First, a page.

February 22, 2012

The Day My Heart Grew

Disclaimer: This post is a bit wordy. You'll forgive the tiny details, won't you? It's not every day a gal has a baby, and I'm sure to forget all but the beautiful girl we brought home if I don't record it now.

Valentine's Day didn't quite turn out the way I'd pictured it, even hoping our daughter would be on her way to meet us February 14.

The evening before was ordinary as could be. I wrote this post and then took B on a variety of oh-so-exciting errands.

We swung by CVS (where we bought Nyquil, something that proved to be a poor call), Target, Academy Sports: a mish-mash of last minute activities designed to kill time, keep us busy and conquer a few lingering to do items.

My Everyday Valentine post was published around 6:00 pm; we left the house and returned around 8:15.

We were scheduled, for a few reasons, to be induced at 6:00 am, so I texted a friend to find out how late I could eat and drink beforehand. (Typical Anne concern.)

At 8:30 I made Bradley take two Nyquil, which wouldn't make me bat an eyelash but knocks him out for days. Neither of us had slept more than four hours the night before and, despite just finishing a round of antibiotics, he still had cough and cold symptoms bad enough to keep him up again.

At 9:00 I was tweeting with friends to keep myself virtual company while B prepared to hibernate. (So glad social media helped me track down the missing pieces of this night! Interesting to see what mindless chatter I engaged in just hours before things got nuts.)

Not fifteen minutes later I started to feel contractions. These were more than Braxton Hicks, but I'd had false labor before and noted how irregular the timing was. I chalked it up to my body "practicing" and hoped it would make our induction as smooth as Mac's.

By 10:00 I was seriously, truly uncomfortable. I took a hot shower, asked B to pray I could get some sleep (how he could do this with only half of his Nyquil-addled brain operating I don't know) and tried to picture things that made me happy.

Mac was with his grandparents or I'd have crawled in for a stolen snuggle. Instead, I watched all the Mac videos on my iPhone and tried to picture his sweet, chubby cheeks every time I felt ready to throw in the towel with these painful-but-clearly-not-real-labor contractions.

By 11:00 I was starting to panic. I had the shakes in a big way, another sign I missed. I tried timing my contractions but, being the dunce I am, couldn't figure out if I should measure them from the start of one to the start of the next or the end of one to the start of the next.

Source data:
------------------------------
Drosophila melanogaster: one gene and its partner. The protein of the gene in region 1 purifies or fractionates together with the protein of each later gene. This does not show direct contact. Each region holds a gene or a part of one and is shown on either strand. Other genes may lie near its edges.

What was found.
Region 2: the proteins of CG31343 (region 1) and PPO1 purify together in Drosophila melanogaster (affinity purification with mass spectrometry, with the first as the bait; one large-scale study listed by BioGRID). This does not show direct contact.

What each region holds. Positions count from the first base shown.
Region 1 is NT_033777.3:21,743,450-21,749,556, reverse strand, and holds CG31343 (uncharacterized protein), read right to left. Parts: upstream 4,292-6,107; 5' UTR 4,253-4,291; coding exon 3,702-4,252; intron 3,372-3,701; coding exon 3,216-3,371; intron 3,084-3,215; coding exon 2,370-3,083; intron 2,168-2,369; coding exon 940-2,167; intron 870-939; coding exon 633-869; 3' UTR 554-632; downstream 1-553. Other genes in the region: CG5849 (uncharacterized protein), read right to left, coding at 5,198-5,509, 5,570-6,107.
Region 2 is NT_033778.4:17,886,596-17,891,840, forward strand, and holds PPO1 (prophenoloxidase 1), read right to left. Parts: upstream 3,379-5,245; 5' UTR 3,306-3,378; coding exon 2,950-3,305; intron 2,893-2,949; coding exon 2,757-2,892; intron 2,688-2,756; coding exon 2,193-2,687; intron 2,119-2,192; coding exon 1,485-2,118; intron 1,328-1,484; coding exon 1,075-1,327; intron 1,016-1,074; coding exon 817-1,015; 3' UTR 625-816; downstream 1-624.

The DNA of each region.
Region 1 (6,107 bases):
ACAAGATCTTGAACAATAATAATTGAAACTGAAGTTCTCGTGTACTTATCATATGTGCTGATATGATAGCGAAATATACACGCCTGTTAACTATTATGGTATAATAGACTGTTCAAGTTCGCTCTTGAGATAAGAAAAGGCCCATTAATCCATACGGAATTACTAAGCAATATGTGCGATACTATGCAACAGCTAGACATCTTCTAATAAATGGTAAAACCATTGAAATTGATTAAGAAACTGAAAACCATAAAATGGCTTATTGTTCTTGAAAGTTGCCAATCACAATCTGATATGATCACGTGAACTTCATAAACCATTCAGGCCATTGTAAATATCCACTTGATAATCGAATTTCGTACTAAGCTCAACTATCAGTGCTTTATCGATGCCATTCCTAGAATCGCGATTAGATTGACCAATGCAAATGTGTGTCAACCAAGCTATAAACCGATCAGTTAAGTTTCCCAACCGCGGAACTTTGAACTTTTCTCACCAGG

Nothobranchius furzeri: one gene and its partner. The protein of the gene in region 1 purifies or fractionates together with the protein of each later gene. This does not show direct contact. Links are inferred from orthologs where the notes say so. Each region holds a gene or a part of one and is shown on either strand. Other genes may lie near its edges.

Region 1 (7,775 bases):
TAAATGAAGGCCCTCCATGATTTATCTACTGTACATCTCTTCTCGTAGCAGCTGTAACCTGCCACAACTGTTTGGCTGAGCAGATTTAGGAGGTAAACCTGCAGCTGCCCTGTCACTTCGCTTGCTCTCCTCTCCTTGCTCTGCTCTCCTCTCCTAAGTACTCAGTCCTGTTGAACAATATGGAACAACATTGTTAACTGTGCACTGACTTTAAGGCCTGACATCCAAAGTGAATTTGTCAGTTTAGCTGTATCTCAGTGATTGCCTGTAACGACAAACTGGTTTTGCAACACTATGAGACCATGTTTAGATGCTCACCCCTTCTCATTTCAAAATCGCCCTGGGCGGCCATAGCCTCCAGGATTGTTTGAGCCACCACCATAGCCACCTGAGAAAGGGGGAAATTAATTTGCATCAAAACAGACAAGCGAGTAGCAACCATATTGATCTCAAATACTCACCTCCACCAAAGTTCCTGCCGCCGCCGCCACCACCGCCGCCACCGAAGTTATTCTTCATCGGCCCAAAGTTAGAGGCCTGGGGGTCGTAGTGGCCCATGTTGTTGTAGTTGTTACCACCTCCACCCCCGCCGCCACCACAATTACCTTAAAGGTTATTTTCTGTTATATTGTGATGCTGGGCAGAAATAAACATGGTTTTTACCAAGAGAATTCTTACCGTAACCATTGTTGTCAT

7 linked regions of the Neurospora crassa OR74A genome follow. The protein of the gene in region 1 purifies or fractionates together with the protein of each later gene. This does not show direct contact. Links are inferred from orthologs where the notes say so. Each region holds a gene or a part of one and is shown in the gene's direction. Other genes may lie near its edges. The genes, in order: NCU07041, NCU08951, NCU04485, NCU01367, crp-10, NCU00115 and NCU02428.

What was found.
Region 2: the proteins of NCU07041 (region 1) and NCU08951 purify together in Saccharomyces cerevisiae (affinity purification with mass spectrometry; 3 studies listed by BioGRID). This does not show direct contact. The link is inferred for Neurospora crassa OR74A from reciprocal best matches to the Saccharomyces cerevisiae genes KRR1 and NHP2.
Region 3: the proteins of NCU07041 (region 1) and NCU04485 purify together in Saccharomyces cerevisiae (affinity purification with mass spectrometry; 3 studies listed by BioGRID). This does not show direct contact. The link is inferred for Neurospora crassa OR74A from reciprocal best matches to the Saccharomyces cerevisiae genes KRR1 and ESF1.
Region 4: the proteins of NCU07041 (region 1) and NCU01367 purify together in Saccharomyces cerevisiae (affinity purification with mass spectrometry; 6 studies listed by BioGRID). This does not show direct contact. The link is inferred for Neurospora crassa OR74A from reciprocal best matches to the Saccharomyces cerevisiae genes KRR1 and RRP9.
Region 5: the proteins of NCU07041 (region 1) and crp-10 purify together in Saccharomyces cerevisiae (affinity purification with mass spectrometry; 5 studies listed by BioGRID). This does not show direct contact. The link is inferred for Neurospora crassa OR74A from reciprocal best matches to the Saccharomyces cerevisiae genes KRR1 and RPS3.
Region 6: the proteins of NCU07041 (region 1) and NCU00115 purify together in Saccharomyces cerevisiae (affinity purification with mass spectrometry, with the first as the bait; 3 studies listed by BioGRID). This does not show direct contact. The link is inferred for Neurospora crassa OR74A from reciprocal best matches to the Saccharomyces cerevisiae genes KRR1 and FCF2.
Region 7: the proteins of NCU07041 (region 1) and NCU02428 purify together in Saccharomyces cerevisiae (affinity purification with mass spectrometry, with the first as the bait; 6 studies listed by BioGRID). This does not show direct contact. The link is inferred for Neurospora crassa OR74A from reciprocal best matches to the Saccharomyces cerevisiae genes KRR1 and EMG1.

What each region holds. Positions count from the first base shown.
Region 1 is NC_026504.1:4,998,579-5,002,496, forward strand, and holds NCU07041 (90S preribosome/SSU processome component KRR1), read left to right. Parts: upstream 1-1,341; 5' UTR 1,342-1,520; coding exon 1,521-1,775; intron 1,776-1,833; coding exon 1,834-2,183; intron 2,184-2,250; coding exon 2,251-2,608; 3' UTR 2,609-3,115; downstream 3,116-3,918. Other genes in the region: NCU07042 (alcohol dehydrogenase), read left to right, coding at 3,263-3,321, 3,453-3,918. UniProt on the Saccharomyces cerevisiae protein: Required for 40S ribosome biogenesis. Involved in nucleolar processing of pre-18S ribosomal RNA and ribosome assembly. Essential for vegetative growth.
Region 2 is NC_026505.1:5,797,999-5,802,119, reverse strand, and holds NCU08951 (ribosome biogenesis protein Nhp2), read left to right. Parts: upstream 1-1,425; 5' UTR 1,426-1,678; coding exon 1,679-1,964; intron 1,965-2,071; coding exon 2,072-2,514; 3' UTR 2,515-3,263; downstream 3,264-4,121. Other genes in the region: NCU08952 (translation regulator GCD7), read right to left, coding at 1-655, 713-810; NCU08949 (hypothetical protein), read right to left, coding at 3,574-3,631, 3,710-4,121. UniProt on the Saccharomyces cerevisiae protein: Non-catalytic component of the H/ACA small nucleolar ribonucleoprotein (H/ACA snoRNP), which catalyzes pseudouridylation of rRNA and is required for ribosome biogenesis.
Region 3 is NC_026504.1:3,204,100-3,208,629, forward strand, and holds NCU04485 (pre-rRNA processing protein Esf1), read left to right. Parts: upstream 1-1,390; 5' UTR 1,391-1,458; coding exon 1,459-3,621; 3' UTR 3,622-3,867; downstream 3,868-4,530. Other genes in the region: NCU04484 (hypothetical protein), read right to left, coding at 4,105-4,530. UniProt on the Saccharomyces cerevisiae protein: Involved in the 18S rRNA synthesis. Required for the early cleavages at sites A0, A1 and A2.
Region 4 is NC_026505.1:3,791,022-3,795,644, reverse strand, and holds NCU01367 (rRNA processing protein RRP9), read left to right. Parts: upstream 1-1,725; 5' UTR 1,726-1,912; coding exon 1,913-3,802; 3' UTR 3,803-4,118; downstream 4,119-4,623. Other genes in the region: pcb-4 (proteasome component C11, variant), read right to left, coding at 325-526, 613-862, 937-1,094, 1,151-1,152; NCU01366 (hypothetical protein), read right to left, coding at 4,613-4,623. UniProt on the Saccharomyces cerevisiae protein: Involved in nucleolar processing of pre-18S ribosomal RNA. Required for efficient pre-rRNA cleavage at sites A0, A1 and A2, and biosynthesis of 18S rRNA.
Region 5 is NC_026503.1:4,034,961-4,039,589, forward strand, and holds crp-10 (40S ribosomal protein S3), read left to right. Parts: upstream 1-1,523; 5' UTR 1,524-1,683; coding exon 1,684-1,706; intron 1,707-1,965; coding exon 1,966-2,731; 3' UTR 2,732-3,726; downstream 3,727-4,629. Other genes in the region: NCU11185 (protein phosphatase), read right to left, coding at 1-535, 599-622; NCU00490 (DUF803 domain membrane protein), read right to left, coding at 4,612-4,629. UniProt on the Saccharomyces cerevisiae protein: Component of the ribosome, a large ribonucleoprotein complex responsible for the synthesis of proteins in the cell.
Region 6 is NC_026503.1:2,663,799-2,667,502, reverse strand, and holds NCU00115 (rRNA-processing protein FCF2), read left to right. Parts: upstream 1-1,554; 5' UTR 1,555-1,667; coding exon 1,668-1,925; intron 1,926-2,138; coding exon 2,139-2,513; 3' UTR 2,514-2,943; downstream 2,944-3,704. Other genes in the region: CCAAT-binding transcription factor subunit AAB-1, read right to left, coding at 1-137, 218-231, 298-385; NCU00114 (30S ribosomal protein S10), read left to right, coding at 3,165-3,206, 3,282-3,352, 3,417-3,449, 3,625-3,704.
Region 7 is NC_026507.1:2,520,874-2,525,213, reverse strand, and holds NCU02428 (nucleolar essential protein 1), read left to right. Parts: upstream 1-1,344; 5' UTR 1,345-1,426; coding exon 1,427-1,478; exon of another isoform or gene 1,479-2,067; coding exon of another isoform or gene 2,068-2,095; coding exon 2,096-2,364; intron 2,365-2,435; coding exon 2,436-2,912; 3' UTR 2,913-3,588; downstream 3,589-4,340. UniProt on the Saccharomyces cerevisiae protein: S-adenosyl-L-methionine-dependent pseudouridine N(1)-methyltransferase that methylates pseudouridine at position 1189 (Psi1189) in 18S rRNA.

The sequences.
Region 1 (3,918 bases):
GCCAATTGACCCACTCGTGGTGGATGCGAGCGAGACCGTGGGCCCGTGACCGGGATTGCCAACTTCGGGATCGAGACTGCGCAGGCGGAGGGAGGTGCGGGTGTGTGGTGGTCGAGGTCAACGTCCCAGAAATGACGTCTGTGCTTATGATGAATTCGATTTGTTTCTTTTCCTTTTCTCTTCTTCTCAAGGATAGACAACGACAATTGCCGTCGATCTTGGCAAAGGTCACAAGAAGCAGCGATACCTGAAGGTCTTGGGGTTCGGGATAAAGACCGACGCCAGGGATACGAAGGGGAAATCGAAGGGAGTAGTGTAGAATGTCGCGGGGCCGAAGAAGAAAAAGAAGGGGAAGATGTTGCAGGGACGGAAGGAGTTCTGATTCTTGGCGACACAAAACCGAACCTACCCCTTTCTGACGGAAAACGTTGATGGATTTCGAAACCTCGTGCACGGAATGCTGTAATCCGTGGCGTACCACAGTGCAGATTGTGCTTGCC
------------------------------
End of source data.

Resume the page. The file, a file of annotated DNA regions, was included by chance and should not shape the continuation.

Regardless, they were all over the map. Nine minutes, seven minutes, two minutes, eight minutes, three minutes. All painful but none lining up as the literature says. The labor signs flyer our OB hands out is very clear. No need to call the doctor - just come to the hospital when you have regular contractions X minutes apart. And I didn't have that.

I knew enough to know that contractions two minutes apart would have to mean a baby was just moments from arriving...and clearly mine wasn't. Yet another reason I just knew my body was making me crazy for no reason.

I had woken Bradley to help with the "timing" of these painful things, but the poor boy kept dozing off in between rounds and just couldn't keep up. At 11:45 I decided we had to go in to the hospital; they had to make this pain stop so I could manage a few hours' sleep before delivery.

I really wanted to call and ask someone what to do, but between Bradley's inability to stay awake and my inability to speak during my constant (and way too long) contractions, that didn't seem possible.

Once we decided to go in, I attempted to dry my hair, which was a ridiculous comedy of errors. I couldn't walk to the bathroom, so B brought it to the bed. I couldn't manage it there, so I just decided to throw in the towel. Instead, I grabbed my makeup bag to apply concealer and blush en route. Priorities, people.

In all seriousness, the distraction of applying mascara (shaking hands and all) during our drive kept me from counting every last pothole we ran over during our eight minutes in the car. Come on, city of Greenville, get it together. You nearly killed me!

I was also grateful for the superficial preparations I'd made over the weekend - a manicure and pedicure, applying a pregnancy-safe self tanner, packing cute pajamas for after the big event. It's amazing what keeps your mind busy in times like this.

By the time we got to the hospital, we were the stereotypical "couple in labor" from every sitcom you've ever watched. B dropped me at the door while he parked (because the Labor & Delivery lot was closed for the night?!?) and I could tell from the look on the security guard's face that he didn't know "nothin' 'bout birthin' no babies."